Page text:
I guess most anglers can remember when they had their first success in a fishing match and I'm no exception. Mine came after finishing eighth in the annual fur and feather match that was held on the River Trent at Farndon, near Newark. One of the reasons that this day was unforgettable was because it was my first time on a ferry. I still tremble when I think of how a coach load of anglers and all their tackle managed to get onto a flimsy vessel that wasn't much bigger than a park rowing boat. It was a November morning and strictly standing room only as we swayed our way across that swollen and icey cold river.

Anyway, we fished the match and due to coming eighth I won six bottles of Manns' brown ale. It's a shame that last roach came off at the net because I'd have got half-a-dozen bottles of Guinness if I'd managed to net it.
Ah well you can't have everything, to win something was nice and a glimpse of the success that would later come my way. On the right you can see a photo of me and two of the trophies I won in one year.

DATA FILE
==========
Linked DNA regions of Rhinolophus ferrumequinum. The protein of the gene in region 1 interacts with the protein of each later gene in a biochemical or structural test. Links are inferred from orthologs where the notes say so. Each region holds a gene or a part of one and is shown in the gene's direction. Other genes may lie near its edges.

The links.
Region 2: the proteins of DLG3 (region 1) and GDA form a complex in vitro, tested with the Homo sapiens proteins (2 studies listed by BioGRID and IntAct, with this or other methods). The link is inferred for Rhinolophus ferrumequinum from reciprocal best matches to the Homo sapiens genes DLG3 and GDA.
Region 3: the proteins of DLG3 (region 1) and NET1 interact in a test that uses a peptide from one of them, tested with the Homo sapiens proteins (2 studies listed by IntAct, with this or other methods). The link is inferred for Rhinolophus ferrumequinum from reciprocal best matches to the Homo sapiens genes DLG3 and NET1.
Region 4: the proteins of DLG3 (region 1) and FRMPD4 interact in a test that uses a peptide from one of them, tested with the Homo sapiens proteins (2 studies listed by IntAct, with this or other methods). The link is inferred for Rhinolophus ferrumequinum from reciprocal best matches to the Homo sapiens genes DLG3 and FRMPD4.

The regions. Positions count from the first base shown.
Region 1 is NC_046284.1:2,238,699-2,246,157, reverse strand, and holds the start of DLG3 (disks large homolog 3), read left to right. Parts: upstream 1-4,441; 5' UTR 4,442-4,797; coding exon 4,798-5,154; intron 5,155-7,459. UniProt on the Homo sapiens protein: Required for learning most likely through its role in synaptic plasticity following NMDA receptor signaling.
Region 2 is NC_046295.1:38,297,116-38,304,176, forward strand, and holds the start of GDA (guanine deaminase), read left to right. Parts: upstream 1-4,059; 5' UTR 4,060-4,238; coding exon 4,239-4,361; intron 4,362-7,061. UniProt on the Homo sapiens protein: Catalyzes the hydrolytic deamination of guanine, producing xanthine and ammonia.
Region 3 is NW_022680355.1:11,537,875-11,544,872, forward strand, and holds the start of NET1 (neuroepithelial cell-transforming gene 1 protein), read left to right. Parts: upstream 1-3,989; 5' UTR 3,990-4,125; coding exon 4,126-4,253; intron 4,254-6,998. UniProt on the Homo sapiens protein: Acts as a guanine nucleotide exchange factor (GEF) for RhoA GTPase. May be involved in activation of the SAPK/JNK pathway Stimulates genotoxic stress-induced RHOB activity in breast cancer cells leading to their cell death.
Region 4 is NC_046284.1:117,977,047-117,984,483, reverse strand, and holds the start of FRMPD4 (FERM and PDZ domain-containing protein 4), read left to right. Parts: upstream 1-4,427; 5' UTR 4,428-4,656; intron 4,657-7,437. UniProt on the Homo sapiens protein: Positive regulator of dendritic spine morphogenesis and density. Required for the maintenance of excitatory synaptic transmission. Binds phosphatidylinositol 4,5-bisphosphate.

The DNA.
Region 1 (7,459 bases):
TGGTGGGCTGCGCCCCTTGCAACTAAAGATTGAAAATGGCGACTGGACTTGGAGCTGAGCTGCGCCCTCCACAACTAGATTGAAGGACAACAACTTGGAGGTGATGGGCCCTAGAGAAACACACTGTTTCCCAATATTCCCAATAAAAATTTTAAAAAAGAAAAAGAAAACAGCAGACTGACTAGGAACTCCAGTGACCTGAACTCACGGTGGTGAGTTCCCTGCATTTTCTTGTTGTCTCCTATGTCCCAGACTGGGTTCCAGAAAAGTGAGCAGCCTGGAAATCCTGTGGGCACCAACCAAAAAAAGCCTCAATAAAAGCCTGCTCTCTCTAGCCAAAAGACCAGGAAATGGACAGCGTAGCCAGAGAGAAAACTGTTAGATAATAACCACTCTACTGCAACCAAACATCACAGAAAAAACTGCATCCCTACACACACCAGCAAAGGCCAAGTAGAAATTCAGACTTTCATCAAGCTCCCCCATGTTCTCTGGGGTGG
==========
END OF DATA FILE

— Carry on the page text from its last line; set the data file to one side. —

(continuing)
Now you can call me a sad wart if you like, but after I drank the contents of those bottles I kept one of the bottle tops as a memento. I put it into the little box where I keep all my little mementos of special occasions and that's where it still is today keeping a farthing and a set of worry beads company.

In fact it's quite ironic that I've still got that bottle top while all the other trophies I won during my fishing career have long gone. Fifty six I had in total, on four shelves in my living room. Well they were until I married my second wife, she reckoned they looked cheap and tacky so they all went to the tip. Ah well, she's damn good cook.